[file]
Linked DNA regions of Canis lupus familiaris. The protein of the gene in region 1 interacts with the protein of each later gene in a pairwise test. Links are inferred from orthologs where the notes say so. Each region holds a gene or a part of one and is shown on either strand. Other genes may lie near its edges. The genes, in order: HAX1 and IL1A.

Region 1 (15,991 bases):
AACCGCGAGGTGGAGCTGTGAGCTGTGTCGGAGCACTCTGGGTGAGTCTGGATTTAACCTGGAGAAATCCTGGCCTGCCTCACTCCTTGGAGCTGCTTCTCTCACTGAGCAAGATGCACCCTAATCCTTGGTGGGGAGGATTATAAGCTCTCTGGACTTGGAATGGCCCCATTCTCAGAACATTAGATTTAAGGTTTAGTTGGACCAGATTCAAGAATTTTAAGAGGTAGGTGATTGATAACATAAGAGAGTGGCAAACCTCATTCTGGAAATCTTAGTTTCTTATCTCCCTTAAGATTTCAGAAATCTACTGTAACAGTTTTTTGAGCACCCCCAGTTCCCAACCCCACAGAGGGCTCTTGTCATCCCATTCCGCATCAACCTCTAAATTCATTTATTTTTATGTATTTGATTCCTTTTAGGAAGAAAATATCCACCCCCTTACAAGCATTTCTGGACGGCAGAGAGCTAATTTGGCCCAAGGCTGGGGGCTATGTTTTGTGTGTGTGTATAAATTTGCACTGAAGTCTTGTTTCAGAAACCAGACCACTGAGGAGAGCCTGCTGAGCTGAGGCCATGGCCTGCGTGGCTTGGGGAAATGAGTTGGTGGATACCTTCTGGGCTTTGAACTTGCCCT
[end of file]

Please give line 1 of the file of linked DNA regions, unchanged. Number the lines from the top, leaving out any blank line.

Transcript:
Linked DNA regions of Canis lupus familiaris. The protein of the gene in region 1 interacts with the protein of each later gene in a pairwise test. Links are inferred from orthologs where the notes say so. Each region holds a gene or a part of one and is shown on either strand. Other genes may lie near its edges. The genes, in order: HAX1 and IL1A.